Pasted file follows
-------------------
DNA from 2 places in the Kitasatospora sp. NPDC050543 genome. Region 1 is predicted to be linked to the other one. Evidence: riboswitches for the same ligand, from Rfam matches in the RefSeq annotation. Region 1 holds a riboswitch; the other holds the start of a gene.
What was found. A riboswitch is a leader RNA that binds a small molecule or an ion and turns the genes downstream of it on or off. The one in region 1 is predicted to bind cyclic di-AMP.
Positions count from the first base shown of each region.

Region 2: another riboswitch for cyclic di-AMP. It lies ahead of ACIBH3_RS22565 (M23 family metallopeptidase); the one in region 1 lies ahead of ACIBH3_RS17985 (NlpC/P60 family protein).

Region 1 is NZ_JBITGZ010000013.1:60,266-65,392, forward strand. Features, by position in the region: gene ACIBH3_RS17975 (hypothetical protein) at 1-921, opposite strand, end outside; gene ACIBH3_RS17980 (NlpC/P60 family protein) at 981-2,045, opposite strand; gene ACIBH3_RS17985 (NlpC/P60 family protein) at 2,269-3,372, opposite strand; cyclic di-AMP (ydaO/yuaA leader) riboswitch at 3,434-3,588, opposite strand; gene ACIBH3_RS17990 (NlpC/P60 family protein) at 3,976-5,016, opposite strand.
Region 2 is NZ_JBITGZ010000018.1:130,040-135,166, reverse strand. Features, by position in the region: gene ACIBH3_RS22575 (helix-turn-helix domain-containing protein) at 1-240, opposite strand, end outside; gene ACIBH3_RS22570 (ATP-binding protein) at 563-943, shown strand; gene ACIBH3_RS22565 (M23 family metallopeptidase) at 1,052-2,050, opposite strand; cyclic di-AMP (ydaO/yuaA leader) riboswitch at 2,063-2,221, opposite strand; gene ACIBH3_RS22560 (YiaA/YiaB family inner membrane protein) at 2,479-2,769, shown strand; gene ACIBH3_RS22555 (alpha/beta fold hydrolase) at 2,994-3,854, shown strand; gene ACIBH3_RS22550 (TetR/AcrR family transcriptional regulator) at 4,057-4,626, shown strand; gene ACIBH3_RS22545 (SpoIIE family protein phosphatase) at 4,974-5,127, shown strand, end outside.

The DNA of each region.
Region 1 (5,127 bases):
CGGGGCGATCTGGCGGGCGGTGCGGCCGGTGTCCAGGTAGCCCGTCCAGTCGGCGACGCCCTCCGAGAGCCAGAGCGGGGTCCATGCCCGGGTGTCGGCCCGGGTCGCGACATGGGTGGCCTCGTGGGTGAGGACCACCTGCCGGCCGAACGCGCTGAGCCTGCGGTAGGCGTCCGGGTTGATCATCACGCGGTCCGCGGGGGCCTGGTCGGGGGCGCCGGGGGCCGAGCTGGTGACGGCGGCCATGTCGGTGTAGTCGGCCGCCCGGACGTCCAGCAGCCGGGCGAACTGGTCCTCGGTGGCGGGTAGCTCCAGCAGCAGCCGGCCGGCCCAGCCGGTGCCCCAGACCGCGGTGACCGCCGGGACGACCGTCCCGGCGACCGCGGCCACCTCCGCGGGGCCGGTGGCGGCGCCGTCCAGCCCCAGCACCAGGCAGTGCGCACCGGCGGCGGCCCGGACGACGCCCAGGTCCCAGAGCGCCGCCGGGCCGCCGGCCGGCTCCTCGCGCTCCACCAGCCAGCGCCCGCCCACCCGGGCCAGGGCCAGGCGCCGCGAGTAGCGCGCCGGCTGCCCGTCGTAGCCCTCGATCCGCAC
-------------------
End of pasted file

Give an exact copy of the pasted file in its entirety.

DNA from 2 places in the Kitasatospora sp. NPDC050543 genome. Region 1 is predicted to be linked to the other one. Evidence: riboswitches for the same ligand, from Rfam matches in the RefSeq annotation. Region 1 holds a riboswitch; the other holds the start of a gene.
What was found. A riboswitch is a leader RNA that binds a small molecule or an ion and turns the genes downstream of it on or off. The one in region 1 is predicted to bind cyclic di-AMP.
Positions count from the first base shown of each region.

Region 2: another riboswitch for cyclic di-AMP. It lies ahead of ACIBH3_RS22565 (M23 family metallopeptidase); the one in region 1 lies ahead of ACIBH3_RS17985 (NlpC/P60 family protein).

Region 1 is NZ_JBITGZ010000013.1:60,266-65,392, forward strand. Features, by position in the region: gene ACIBH3_RS17975 (hypothetical protein) at 1-921, opposite strand, end outside; gene ACIBH3_RS17980 (NlpC/P60 family protein) at 981-2,045, opposite strand; gene ACIBH3_RS17985 (NlpC/P60 family protein) at 2,269-3,372, opposite strand; cyclic di-AMP (ydaO/yuaA leader) riboswitch at 3,434-3,588, opposite strand; gene ACIBH3_RS17990 (NlpC/P60 family protein) at 3,976-5,016, opposite strand.
Region 2 is NZ_JBITGZ010000018.1:130,040-135,166, reverse strand. Features, by position in the region: gene ACIBH3_RS22575 (helix-turn-helix domain-containing protein) at 1-240, opposite strand, end outside; gene ACIBH3_RS22570 (ATP-binding protein) at 563-943, shown strand; gene ACIBH3_RS22565 (M23 family metallopeptidase) at 1,052-2,050, opposite strand; cyclic di-AMP (ydaO/yuaA leader) riboswitch at 2,063-2,221, opposite strand; gene ACIBH3_RS22560 (YiaA/YiaB family inner membrane protein) at 2,479-2,769, shown strand; gene ACIBH3_RS22555 (alpha/beta fold hydrolase) at 2,994-3,854, shown strand; gene ACIBH3_RS22550 (TetR/AcrR family transcriptional regulator) at 4,057-4,626, shown strand; gene ACIBH3_RS22545 (SpoIIE family protein phosphatase) at 4,974-5,127, shown strand, end outside.

The DNA of each region.
Region 1 (5,127 bases):
CGGGGCGATCTGGCGGGCGGTGCGGCCGGTGTCCAGGTAGCCCGTCCAGTCGGCGACGCCCTCCGAGAGCCAGAGCGGGGTCCATGCCCGGGTGTCGGCCCGGGTCGCGACATGGGTGGCCTCGTGGGTGAGGACCACCTGCCGGCCGAACGCGCTGAGCCTGCGGTAGGCGTCCGGGTTGATCATCACGCGGTCCGCGGGGGCCTGGTCGGGGGCGCCGGGGGCCGAGCTGGTGACGGCGGCCATGTCGGTGTAGTCGGCCGCCCGGACGTCCAGCAGCCGGGCGAACTGGTCCTCGGTGGCGGGTAGCTCCAGCAGCAGCCGGCCGGCCCAGCCGGTGCCCCAGACCGCGGTGACCGCCGGGACGACCGTCCCGGCGACCGCGGCCACCTCCGCGGGGCCGGTGGCGGCGCCGTCCAGCCCCAGCACCAGGCAGTGCGCACCGGCGGCGGCCCGGACGACGCCCAGGTCCCAGAGCGCCGCCGGGCCGCCGGCCGGCTCCTCGCGCTCCACCAGCCAGCGCCCGCCCACCCGGGCCAGGGCCAGGCGCCGCGAGTAGCGCGCCGGCTGCCCGTCGTAGCCCTCGATCCGCAC